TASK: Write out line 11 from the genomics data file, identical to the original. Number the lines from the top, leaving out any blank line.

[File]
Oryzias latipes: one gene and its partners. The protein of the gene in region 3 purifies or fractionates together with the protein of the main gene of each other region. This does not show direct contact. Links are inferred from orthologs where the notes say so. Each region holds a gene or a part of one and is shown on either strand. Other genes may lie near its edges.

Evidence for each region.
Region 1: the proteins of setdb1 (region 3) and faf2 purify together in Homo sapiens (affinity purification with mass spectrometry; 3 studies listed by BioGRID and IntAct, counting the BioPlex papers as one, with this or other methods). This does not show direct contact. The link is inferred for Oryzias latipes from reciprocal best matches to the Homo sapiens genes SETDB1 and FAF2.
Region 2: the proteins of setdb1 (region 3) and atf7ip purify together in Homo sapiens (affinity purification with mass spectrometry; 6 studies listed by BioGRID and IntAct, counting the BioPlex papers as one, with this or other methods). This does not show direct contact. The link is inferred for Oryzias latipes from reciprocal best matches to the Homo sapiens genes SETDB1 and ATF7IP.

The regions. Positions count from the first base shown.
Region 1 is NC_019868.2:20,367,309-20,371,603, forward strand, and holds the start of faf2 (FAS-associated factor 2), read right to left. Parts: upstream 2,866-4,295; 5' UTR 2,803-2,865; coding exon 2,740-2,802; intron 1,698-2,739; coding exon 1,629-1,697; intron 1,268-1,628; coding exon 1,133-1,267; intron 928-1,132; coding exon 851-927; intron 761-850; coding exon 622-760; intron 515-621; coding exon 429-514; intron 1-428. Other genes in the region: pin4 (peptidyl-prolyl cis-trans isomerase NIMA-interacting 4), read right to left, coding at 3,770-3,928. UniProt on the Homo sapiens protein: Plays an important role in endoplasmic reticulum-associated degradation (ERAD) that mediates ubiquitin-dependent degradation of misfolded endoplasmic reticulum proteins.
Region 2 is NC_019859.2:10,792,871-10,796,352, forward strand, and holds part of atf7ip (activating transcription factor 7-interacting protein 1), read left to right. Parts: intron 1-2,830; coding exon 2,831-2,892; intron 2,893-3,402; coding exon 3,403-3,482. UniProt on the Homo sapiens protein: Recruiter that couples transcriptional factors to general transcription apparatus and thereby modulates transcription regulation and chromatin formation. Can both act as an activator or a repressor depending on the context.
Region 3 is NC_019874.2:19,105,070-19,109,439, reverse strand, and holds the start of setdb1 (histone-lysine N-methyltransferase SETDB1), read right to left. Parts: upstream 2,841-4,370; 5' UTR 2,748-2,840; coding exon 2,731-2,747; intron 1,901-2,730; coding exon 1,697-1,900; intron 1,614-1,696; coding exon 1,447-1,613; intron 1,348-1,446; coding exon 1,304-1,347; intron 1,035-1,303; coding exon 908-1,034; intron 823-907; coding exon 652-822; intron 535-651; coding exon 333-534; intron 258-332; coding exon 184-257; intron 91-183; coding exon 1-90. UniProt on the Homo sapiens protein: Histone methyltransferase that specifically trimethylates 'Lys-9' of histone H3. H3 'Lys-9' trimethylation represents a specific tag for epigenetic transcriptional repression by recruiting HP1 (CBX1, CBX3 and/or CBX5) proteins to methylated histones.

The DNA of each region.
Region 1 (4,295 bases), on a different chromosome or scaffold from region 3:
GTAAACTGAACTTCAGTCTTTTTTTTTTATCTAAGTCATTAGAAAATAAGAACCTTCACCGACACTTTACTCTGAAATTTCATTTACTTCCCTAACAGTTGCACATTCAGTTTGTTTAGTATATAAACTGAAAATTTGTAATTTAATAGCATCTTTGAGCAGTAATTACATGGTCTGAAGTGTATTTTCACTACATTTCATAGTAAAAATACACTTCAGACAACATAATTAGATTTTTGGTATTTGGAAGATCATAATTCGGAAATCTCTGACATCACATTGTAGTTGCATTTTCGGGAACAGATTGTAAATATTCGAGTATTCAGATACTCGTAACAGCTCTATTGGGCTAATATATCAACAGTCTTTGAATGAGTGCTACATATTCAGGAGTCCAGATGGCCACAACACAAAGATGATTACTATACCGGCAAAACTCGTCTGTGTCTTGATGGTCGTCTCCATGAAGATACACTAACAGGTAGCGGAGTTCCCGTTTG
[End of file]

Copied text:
GTAAACTGAACTTCAGTCTTTTTTTTTTATCTAAGTCATTAGAAAATAAGAACCTTCACCGACACTTTACTCTGAAATTTCATTTACTTCCCTAACAGTTGCACATTCAGTTTGTTTAGTATATAAACTGAAAATTTGTAATTTAATAGCATCTTTGAGCAGTAATTACATGGTCTGAAGTGTATTTTCACTACATTTCATAGTAAAAATACACTTCAGACAACATAATTAGATTTTTGGTATTTGGAAGATCATAATTCGGAAATCTCTGACATCACATTGTAGTTGCATTTTCGGGAACAGATTGTAAATATTCGAGTATTCAGATACTCGTAACAGCTCTATTGGGCTAATATATCAACAGTCTTTGAATGAGTGCTACATATTCAGGAGTCCAGATGGCCACAACACAAAGATGATTACTATACCGGCAAAACTCGTCTGTGTCTTGATGGTCGTCTCCATGAAGATACACTAACAGGTAGCGGAGTTCCCGTTTG